Buoyed by its landslide victory in Delhi Assembly polls, the much-deflated and until now undecided AAP Maharashtra has now set its sights on the upcoming BMC polls due in 2017.
The party has decided to immediately roll out its campaign with its two-pronged approach of fighting corruption and promoting social audit in all civic wards in the city.
“After Tuesday’s results, there is no need to wait any more. We are ready to enter BMC and we are hoping that Arvind Kejriwal will deliver what is expected of him over the next two years in time for the civic elections in Mumbai,” said Mayank Jain, secretary of AAP’s Mumbai unit. He added that the campaign in the run-up to the civic polls would be centered around the agenda of zero corruption and 100 per cent swaraj. “We will start social audit of the various works undertaken by all 24 civic wards. This would involve visiting every ward office, 11drawing up a list of works awarded such as roads or water pipelines and then monitoring the quality and progress on ground. In case it is found to be sub-standard, we will involve citizens and demand that the BMC not release funds to contractors unless they deliver,” said Jain.
Senior party leader Anjali Damania said that municipal elections across the state would be the party’s next milestone. “It could be the Navi Mumbai civic elections, which is slated a few months down the line. Everything depends on the funds we are able to garner as whatever we had, we sent it all to Delhi,” said Damania.
Of the total Rs 18 crore that was raised for AAP’s Delhi campaign, Maharashtra and Karnataka were the highest contributors, with the former alone responsible for sending Rs 3- 4 crore. The party is now toying with the idea of getting each of its members to raise money through crowd-funding.
“About 1200 volunteers from Maharashtra were in Delhi to help with the fund-raising, communication strategy, social media and door-to-door campaign. After the overwhelming mandate, our focus over the next 12 to 18 months will be to demonstrate an effective governance model in Delhi,” said party leader Preeti Sharma Menon.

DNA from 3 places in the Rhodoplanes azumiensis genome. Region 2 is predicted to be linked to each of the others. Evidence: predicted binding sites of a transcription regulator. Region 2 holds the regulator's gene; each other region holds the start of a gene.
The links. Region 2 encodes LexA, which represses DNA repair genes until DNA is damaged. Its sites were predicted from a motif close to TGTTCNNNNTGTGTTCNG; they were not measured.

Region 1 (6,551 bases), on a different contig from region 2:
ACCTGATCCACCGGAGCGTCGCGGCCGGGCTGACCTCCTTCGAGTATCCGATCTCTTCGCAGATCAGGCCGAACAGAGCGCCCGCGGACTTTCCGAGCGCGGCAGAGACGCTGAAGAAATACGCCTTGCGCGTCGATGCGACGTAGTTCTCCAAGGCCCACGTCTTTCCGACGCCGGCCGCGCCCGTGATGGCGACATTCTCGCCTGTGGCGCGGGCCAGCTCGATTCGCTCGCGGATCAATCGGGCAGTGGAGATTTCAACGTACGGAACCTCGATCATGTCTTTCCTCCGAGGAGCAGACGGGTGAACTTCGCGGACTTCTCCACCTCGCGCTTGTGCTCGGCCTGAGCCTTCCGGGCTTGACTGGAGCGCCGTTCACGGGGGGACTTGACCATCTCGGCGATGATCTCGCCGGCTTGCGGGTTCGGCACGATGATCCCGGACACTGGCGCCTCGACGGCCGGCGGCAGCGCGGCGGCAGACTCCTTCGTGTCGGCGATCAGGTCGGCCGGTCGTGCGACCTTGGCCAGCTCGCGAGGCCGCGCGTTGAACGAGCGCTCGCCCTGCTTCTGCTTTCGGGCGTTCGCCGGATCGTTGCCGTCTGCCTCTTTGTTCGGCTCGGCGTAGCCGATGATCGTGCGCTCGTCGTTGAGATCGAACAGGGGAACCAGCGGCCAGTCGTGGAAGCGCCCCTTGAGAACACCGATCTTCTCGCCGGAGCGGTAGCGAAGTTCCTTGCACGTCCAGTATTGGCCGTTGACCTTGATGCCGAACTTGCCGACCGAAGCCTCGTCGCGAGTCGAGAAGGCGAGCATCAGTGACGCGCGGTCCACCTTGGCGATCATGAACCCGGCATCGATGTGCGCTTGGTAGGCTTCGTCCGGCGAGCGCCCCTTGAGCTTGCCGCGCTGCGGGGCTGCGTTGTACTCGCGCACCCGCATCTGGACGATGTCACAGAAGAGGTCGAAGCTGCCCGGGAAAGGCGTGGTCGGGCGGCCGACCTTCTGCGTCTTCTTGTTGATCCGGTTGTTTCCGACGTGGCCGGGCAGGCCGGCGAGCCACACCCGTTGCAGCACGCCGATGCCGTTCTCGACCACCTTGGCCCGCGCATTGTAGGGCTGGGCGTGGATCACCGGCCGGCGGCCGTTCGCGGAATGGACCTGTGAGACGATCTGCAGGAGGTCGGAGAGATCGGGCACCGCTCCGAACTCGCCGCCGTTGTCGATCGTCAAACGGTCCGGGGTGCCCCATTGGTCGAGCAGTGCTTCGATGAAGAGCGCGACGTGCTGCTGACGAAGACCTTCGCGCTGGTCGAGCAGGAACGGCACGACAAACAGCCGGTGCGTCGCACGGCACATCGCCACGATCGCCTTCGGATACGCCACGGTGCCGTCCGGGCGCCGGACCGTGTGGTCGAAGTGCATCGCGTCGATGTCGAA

Kejriwal’s resignation in Delhi had hit the party hard in Maharashtra. Despite contesting from all 48 Lok Sabha seats in the state May 2014, AAP polled in merely 2.2 per cent of the total votes. As a result, the party leadership decided not to contest a single seat during the September 2014 Assembly elections, leading to discontent among many in its ranks, who believed that the party’s electoral chances in Maharashtra were being sacrificed for rebuilding its fortunes in Delhi.
Just two months ago, while announcing the reconstitution of its State Executive Committee, national AAP leaders said that any decision on contesting the BMC polls would be taken post-Delhi results.
AAP’s National Convener Mayank Gandhi said the Delhi victory had re-energized party volunteers in the state. “Our intention behind fighting elections is to change the system and for that we need to come to power. After Delhi, our prospect in the BMC polls seem brighter. The Shiv Sena-BJP alliance-ruled BMC is known to be steeped in corruption and that is the plank we will pin them down on,” Gandhi said, adding that the party’s immediate concern was organization building through its Mission Vistaar programme in the state.